The COVID-19 pandemic is affecting not only public health, but also global business operations and the economic sector. In light of reports that mergers and acquisitions are being delayed, it is important to determine the impact of COVID-19 on M&A transactions and implement measures to mitigate the risks associated therewith.

To that end, this article addresses whether COVID-19 qualifies as force majeure or hardship for contractual purposes and its impact on parties' mutual obligations. Further, it assesses the effects of COVID-19 on M&A deals.

Force majeure and hardship

Turkish law sets out no explicit definition of 'force majeure'. Therefore, Supreme Court of Appeals precedent and legal doctrine must be used as guidelines.

For an event to be considered force majeure, it is generally accepted that it should:

  • be beyond the control of the parties;
  • have external origins;
  • not have been reasonably possible to foresee or predict;
  • not have occurred due to a reason attributable to the affected party; and
  • be inevitable and the performance of the contract must be impossible despite all measures being taken.

These requirements will be assessed individually and differently in each case. The Court of Appeals and legal doctrine accept that epidemic diseases are considered force majeure events. Accordingly, if the below requirements are met in a specific case, it can be said that the COVID-19 pandemic will be considered a force majeure event.

Under Turkish law, parties may determine the scope and mechanics of force majeure under agreements pursuant to the principle of freedom of contract. Therefore, if an agreement contains a specific force majeure provision, the interpretation of such provision would dictate whether force majeure has been triggered and, if so, its legal consequences.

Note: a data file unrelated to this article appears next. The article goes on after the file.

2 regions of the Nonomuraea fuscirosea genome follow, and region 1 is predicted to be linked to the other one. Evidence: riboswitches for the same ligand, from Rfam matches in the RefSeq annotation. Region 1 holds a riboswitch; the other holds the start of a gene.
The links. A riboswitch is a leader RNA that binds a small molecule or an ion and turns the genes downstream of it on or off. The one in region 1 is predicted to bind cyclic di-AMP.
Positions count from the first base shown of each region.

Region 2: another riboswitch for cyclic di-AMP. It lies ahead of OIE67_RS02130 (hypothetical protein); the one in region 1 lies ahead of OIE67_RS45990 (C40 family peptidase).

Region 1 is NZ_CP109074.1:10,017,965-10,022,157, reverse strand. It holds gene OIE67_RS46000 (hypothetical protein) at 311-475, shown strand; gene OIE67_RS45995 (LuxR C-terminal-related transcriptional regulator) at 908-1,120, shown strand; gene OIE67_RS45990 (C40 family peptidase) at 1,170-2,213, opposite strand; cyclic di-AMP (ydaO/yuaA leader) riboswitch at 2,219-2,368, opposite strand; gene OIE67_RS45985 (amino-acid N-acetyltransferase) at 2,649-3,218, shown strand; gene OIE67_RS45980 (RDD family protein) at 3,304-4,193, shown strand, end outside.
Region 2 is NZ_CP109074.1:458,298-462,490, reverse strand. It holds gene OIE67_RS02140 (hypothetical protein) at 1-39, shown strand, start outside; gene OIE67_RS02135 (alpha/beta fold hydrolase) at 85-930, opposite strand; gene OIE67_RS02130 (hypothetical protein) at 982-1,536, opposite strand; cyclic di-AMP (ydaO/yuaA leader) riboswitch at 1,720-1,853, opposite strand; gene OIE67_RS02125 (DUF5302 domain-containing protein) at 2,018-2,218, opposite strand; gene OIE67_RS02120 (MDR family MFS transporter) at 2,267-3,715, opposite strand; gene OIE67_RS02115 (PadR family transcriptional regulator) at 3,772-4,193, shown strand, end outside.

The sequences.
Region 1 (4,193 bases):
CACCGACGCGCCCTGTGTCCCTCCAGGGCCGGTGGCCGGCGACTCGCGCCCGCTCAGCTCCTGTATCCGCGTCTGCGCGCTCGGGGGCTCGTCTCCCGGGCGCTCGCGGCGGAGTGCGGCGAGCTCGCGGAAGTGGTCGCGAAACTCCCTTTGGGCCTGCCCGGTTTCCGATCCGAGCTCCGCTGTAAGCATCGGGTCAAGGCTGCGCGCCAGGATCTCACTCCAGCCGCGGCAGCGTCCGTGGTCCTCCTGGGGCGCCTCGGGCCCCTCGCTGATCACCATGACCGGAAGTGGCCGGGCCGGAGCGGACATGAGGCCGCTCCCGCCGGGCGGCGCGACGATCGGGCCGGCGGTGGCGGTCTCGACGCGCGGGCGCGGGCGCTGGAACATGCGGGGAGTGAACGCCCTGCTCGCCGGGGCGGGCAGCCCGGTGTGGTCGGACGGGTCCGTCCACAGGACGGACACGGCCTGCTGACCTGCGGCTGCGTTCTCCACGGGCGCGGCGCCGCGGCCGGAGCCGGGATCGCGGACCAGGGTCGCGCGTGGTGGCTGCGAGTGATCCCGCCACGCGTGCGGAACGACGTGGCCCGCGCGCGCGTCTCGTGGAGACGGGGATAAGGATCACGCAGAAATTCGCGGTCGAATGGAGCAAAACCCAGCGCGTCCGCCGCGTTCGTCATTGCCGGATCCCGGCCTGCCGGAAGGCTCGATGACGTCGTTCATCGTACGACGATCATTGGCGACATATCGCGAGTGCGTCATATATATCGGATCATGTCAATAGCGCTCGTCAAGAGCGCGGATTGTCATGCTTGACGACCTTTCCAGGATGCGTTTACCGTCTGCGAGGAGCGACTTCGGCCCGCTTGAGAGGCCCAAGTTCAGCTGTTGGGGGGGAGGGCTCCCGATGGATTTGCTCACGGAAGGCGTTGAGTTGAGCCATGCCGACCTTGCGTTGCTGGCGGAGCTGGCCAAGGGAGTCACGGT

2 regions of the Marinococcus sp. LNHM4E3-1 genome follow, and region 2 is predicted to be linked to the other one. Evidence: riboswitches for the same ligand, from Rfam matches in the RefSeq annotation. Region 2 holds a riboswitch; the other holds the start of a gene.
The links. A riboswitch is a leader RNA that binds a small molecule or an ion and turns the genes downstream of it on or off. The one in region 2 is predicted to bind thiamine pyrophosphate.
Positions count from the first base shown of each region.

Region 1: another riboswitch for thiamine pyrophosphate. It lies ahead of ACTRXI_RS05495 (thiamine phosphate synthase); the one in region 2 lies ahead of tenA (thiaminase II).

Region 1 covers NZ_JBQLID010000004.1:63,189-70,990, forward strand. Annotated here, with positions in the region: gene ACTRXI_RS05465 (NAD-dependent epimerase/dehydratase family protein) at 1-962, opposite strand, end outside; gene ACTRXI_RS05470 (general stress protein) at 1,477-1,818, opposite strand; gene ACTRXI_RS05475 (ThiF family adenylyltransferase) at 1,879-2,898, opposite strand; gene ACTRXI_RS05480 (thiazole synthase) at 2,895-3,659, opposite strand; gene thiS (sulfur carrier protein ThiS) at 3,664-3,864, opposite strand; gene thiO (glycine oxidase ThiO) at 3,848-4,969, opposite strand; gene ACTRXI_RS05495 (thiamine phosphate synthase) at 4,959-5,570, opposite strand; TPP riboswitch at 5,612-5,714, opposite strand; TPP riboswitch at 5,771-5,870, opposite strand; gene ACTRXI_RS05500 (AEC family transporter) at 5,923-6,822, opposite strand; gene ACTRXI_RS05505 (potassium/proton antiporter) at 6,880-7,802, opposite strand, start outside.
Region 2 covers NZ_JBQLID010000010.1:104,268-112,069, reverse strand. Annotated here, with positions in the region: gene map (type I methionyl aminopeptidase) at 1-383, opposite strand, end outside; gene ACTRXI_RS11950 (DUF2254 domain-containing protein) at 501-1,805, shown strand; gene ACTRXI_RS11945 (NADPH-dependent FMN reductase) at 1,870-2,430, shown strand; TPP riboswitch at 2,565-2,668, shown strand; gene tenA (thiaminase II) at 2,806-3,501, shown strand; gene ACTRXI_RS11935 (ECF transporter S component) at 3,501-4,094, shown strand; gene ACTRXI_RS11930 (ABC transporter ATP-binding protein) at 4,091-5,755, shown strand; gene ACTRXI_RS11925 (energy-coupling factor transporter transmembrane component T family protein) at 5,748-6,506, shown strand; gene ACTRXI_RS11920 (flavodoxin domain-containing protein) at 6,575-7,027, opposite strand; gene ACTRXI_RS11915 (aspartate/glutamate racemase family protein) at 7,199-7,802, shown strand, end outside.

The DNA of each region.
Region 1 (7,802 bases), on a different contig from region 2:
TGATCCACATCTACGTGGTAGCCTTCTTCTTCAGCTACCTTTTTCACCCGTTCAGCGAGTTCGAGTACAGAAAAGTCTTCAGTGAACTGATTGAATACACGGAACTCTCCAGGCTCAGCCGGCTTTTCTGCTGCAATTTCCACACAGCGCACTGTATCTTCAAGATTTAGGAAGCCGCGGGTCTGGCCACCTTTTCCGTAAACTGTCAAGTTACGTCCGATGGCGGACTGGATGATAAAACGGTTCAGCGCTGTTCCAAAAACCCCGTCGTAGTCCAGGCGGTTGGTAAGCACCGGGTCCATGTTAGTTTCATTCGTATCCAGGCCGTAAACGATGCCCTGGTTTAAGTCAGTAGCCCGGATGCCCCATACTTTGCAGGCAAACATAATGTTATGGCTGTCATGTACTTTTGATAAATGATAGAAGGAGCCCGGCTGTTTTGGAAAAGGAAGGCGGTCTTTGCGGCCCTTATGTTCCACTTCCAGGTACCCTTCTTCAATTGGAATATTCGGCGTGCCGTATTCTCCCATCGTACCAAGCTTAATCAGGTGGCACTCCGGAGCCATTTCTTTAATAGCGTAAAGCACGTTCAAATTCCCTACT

If an agreement contains no specific force majeure provision, such event will fall under Article 136 of the Code of Obligations (TCO) relating to the impossibility of performance. If the performance of obligations objectively becomes impossible due to COVID-19, the affected party will be released from its obligations and in this case, there will be no breach of contract.

If an event results in a partial impossibility of the performance of a contract, the affected party would be discharged of its obligations to the extent that they have become impossible pursuant to Article 137 of the TCO. If it can be interpreted that the parties would not have entered into the agreement had they foreseen such partial impossibility in advance, then all of the obligations would be discharged and the agreement would be terminated.

In cases where performance is not fully impossible and becomes significantly more difficult, hardship rules under Article 138 of the TCO should be applied. In order to benefit from the hardship provision, which allows contracts to be adapted to the new conditions, the performance should be extremely difficult for the affected party to fulfil its obligations due to an unforeseen reason and the economic balance of obligations in the contract must have changed to the detriment of the affected party to the extent that expecting the affected party to perform its obligations would violate the principle of good faith.

In such case, the affected party may request the adaptation of the agreement in accordance with the changed circumstances or, if the adaptation is not possible, termination of the agreement by applying to the court.

Considerations in M&A deals

COVID-19's impact on M&A deals should be determined by taking into account the current status of the deal.

If the parties are at the preliminary documentation stage (eg, non-binding letters of intent, memorandums of understanding, non-binding offers and non-disclosure agreements), parties should reconsider the timing under such documentation such as exclusivity period, due diligence dates and timing of the offers, as the process could now be different. Ceasing the negotiations for a while is another option. It is also crucial for the buyers to confirm whether their previous valuation and pricing mechanisms are still valid and applicable. Buyers are highly advised to recalculate the valuation and if possible, renegotiate the purchase price of the target(s) by taking into account the economic effects of COVID-19 on the contemplated M&A deal.